This is a major project undertaken by CGS beginning in 1998. Dr. Post initially realized through his clinical ENT practice (Allegheny Pediatric ENT Associates) that severe pediatric GER was familial. His observations were in concordance with those of the GER patient support group (Pediatric/Adolescent Gastroesophageal Reflux Association) and this synthesis of ideas resulted in the establishment of a collaborative project between CGS and PAGER Directors, Beth Anderson and Caroline McGraw. In addition, we have established collaborations with pediatric gastroenterologist, Dr. Thomas Self and Dr. Ramamurti Chandra. This disorder is quite possibly the most common autosomal dominant disease of mankind, affecting >2% of all children. The laboratory aspects of this project, directed by Dr. Robert Preston and Dr. Fen Hu, included the performance of a genome-wide scan on a large family which resulted in the establishment of linkage to chromosome 13q14. These results were subsequently confirmed with several additional GER families and we obtained a multipoint, multifamily LOD of greater than 7. This work has been published in JAMA and Human Molecular Genetics. We are currently in the midst of a large-scale positional cloning effort and have to date identified over novel 150 SNPs within the linkage region which are being further analyzed. An NIH R01 supporting this work was funded as of July 1, 2000. (Pediatric GI, Pediatric ENT)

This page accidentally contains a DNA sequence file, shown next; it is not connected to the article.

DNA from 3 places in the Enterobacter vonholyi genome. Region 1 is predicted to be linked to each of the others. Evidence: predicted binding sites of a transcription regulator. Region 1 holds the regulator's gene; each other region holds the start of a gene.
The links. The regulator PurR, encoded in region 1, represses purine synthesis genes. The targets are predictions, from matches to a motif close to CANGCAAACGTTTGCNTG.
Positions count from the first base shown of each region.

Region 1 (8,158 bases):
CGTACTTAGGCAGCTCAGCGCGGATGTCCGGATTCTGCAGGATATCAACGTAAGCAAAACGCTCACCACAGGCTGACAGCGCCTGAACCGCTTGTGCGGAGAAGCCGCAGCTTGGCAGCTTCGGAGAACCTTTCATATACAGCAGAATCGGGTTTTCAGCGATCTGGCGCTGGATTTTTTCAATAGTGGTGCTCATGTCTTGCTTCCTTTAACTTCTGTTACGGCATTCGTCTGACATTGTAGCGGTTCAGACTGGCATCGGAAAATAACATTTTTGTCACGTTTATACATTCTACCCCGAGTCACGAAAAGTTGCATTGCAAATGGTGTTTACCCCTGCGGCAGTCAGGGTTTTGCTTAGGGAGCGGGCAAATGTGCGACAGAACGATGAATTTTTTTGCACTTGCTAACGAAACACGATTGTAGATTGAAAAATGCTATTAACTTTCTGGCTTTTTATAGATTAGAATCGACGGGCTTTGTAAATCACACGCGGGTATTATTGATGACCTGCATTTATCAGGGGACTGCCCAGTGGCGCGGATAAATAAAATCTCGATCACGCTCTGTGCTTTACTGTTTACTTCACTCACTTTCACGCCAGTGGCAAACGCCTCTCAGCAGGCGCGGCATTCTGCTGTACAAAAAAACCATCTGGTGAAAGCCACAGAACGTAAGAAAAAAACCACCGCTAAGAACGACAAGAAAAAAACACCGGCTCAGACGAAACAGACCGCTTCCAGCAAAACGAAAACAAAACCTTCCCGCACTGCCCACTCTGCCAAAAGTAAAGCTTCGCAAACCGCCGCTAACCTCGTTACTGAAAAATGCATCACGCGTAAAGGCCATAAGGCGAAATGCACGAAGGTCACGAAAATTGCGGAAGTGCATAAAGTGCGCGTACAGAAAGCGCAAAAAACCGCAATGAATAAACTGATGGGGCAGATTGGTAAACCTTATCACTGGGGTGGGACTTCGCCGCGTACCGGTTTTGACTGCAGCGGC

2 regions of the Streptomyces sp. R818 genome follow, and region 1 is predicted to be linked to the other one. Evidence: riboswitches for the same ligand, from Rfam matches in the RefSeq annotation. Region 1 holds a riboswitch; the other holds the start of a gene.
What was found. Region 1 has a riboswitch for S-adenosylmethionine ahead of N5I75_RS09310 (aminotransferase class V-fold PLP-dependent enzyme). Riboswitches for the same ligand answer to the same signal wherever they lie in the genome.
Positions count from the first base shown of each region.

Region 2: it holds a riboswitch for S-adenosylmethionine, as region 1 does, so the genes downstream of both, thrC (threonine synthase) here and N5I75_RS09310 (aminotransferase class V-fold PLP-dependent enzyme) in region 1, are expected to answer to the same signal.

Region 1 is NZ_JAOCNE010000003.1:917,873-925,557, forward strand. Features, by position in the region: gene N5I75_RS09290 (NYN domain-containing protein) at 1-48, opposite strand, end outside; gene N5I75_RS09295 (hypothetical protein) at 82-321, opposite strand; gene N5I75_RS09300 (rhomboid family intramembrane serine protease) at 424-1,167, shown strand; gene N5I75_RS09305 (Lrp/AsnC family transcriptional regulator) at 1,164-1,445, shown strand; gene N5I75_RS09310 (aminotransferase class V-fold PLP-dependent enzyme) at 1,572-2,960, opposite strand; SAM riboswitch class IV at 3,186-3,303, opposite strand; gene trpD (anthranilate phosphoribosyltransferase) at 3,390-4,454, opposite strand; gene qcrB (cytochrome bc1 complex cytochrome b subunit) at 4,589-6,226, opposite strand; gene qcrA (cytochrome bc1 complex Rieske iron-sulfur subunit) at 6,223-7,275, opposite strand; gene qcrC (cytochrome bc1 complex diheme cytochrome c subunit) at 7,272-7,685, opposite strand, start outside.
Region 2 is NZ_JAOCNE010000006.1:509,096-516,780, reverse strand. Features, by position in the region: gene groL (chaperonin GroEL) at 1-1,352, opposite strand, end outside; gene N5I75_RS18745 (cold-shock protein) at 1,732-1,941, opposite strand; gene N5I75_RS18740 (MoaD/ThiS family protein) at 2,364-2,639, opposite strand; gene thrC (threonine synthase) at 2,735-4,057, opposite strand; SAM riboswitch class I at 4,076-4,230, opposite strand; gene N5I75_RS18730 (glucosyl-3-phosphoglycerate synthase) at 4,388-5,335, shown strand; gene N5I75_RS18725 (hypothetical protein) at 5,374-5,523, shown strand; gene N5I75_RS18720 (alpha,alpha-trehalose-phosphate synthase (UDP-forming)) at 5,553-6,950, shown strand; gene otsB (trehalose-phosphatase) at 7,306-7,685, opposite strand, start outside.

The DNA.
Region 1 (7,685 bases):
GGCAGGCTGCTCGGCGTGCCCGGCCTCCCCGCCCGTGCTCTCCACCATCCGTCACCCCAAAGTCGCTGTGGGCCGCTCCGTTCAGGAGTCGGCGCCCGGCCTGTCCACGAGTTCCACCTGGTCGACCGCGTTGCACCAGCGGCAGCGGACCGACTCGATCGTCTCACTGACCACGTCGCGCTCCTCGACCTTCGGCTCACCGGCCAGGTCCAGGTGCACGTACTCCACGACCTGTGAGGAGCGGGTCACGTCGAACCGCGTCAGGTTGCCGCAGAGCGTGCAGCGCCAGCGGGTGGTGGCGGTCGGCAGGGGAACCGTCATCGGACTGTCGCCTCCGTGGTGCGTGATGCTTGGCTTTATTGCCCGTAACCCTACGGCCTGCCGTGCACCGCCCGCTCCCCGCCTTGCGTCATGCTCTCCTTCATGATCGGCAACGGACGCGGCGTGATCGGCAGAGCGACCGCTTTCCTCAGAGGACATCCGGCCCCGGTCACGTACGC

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6) Genes that make Humans Human

Drs. Ehrlich and Post have had a longstanding interest in genes associated with language development and cognition as it is this aspect of our behavior as a species which is uniquely human. To this end CGS scientists have been working for the past several years with Dr. Thomas Campbell of Children’s Hospital of Pittsburgh (CHP) to identify suitable study populations for genetic mapping projects. Recently, we have also added Dr. Larry Schrieber to our collaborative group and the three groups plan to apply for joint NIH funding in the future. Drs. Campbell and Schrieber are recognized as two of the premier phenotypers for language and speech disorders in the world today and Dr. Campbell, as Director of the Audiology and Speech Communications Department at CHP, has thousands of children in his clinical practice, many of whom who are already in study protocols. Drs. Ehrlich, Post and Schreiber were all invitees of the NIH’s NIDCD in 1997 to be part of a blue-ribbon panel that was charged with assessing whether or not the technology and phenotyping had progressed to the point where it was realistic to begin using genetic mapping methodologies to identify candidate loci for behavioral traits associated with communication. We have chosen apraxia of speech as our first target in this area and are working with the national patient support group to obtain individuals for phenotyping and genetic testing. (Audiology and Speech Communications)